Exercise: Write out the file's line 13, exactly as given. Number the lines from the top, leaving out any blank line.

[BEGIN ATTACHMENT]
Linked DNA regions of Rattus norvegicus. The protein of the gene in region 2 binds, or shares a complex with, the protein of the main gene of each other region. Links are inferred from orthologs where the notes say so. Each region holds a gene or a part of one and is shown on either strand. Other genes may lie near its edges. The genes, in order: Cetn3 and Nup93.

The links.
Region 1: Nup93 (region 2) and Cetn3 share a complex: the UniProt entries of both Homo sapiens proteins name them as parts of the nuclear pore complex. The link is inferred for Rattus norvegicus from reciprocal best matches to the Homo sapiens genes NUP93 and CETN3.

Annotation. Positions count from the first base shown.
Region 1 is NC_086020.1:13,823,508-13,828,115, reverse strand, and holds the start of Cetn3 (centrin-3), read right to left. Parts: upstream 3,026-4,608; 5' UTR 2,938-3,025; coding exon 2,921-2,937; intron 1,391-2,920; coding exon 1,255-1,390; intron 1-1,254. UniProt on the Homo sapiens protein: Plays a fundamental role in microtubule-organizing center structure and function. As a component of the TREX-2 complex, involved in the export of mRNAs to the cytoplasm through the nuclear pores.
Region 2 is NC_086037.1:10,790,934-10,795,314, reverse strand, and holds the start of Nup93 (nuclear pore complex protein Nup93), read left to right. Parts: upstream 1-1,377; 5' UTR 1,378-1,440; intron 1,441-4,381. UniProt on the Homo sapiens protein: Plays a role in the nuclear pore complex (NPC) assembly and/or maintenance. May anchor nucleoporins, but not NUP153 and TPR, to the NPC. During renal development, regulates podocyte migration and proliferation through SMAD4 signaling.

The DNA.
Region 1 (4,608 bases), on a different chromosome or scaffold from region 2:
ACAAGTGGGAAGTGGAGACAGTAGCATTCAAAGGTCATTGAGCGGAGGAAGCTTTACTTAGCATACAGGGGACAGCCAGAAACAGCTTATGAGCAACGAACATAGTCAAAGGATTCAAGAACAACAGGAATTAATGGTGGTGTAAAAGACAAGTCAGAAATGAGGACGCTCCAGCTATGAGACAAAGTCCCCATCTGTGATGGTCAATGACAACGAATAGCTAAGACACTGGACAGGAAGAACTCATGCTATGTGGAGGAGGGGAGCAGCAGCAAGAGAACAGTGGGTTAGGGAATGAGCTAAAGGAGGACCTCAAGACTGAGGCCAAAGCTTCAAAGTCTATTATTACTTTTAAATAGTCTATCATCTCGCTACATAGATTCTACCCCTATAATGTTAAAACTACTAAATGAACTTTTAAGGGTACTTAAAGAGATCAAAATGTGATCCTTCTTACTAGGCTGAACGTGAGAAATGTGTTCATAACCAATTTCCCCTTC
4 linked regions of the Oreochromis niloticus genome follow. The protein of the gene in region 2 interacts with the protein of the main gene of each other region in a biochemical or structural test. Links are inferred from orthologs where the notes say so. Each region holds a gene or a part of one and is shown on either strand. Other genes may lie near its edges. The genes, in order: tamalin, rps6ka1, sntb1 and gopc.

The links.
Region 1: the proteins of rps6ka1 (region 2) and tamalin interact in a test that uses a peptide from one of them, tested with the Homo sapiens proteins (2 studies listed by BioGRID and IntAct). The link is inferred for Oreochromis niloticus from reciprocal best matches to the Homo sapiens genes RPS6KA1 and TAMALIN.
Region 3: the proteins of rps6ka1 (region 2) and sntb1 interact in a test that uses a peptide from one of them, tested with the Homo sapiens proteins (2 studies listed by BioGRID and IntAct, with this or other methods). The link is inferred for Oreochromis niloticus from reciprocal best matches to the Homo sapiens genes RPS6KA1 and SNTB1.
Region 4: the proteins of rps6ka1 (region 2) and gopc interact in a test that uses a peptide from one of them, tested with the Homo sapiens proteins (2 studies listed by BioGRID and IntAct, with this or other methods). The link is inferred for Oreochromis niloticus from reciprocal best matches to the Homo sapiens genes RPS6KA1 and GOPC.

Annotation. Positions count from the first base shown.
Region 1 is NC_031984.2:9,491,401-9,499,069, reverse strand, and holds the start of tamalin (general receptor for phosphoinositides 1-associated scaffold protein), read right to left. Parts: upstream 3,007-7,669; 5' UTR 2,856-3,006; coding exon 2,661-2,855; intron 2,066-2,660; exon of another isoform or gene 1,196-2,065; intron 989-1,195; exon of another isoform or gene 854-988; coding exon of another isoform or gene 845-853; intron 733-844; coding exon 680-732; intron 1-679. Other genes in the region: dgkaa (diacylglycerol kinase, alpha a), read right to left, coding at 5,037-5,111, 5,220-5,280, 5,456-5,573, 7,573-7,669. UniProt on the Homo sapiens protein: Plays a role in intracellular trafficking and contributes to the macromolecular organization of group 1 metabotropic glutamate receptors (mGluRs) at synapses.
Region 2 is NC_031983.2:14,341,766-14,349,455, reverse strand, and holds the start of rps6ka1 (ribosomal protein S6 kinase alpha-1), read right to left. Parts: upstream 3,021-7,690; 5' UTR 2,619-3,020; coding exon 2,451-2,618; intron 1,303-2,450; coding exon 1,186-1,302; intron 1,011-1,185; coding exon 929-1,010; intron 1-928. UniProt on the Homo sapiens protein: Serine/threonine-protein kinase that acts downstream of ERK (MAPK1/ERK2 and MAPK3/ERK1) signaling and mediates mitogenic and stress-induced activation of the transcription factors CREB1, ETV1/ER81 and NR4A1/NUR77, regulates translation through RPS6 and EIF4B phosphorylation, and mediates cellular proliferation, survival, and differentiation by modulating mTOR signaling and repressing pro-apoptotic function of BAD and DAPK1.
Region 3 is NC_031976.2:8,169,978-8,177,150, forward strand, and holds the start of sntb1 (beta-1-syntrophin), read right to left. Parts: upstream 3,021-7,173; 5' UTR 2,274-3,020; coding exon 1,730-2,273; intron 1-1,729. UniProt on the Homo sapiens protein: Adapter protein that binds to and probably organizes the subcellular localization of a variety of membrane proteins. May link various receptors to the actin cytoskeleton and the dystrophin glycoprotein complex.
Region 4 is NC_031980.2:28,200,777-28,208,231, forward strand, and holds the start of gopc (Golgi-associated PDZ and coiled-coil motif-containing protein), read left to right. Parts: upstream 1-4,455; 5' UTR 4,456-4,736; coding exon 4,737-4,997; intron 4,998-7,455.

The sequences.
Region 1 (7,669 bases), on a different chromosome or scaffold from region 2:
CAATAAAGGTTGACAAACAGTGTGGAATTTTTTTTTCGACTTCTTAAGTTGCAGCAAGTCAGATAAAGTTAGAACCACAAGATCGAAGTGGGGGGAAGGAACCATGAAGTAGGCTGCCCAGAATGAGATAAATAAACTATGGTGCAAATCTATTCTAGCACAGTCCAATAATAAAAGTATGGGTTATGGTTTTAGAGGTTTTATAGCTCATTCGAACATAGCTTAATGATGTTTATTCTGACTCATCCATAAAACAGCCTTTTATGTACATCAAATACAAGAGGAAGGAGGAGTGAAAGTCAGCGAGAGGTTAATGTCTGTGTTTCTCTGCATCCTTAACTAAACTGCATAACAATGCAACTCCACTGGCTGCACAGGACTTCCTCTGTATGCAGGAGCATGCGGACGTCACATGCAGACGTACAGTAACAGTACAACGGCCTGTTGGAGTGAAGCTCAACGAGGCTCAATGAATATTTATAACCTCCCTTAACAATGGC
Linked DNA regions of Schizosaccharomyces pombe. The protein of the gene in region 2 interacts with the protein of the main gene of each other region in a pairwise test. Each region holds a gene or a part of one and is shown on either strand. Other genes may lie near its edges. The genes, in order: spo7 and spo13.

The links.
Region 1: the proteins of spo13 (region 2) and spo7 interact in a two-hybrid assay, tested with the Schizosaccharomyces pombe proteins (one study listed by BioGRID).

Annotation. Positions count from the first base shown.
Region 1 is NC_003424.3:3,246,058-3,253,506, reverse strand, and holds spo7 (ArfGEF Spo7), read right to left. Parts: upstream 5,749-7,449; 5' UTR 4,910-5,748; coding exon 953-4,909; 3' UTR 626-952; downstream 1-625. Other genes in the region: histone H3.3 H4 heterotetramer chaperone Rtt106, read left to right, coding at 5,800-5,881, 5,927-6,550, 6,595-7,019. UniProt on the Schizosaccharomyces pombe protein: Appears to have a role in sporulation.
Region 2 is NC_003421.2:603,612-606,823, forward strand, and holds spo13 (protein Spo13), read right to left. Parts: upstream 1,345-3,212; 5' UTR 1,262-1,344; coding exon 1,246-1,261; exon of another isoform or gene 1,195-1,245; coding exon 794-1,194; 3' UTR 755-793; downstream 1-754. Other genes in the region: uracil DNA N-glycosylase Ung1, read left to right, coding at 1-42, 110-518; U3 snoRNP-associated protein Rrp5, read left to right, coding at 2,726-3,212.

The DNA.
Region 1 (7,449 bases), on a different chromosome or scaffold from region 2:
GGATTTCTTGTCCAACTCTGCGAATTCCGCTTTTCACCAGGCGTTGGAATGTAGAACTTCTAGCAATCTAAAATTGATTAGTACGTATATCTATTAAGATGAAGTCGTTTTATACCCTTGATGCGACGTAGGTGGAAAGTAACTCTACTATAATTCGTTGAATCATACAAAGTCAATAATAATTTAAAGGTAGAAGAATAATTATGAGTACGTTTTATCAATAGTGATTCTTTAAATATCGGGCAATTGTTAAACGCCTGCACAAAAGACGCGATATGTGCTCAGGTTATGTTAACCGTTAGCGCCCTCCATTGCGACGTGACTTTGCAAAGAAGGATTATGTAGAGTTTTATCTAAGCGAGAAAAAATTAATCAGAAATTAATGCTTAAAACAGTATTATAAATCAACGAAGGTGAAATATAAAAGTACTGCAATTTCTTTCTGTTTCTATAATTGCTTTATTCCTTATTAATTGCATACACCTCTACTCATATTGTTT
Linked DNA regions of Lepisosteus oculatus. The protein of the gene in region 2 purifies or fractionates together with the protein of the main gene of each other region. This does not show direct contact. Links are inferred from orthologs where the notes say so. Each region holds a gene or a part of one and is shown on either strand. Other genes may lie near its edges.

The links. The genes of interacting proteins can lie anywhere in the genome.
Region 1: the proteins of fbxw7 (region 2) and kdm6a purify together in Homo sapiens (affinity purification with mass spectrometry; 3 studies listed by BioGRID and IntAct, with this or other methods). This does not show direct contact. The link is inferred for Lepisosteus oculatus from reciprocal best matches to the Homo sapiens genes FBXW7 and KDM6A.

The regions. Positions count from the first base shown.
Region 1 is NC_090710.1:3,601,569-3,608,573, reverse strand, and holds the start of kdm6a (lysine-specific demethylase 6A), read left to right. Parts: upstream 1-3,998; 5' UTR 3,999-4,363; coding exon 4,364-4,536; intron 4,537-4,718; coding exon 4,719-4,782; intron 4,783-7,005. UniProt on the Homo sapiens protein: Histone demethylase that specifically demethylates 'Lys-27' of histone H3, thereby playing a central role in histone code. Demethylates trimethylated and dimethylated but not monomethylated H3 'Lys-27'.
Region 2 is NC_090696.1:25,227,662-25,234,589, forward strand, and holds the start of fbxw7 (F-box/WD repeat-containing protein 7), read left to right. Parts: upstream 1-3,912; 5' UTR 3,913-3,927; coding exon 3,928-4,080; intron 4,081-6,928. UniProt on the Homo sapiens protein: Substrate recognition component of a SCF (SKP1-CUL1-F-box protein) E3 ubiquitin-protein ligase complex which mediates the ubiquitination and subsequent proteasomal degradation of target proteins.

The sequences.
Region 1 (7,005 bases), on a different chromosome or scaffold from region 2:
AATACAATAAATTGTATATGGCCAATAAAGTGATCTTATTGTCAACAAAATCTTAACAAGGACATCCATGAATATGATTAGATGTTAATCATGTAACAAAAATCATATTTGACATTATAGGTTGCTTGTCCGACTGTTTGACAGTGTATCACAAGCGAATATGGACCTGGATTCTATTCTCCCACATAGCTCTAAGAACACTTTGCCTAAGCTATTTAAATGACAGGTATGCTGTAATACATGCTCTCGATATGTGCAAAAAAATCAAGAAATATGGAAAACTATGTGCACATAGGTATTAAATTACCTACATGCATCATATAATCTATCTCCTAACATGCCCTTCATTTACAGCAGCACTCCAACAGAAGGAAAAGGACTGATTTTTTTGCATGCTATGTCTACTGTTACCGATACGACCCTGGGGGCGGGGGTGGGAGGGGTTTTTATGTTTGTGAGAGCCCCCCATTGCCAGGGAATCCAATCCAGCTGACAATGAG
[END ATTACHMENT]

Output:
Region 3: the proteins of rps6ka1 (region 2) and sntb1 interact in a test that uses a peptide from one of them, tested with the Homo sapiens proteins (2 studies listed by BioGRID and IntAct, with this or other methods). The link is inferred for Oreochromis niloticus from reciprocal best matches to the Homo sapiens genes RPS6KA1 and SNTB1.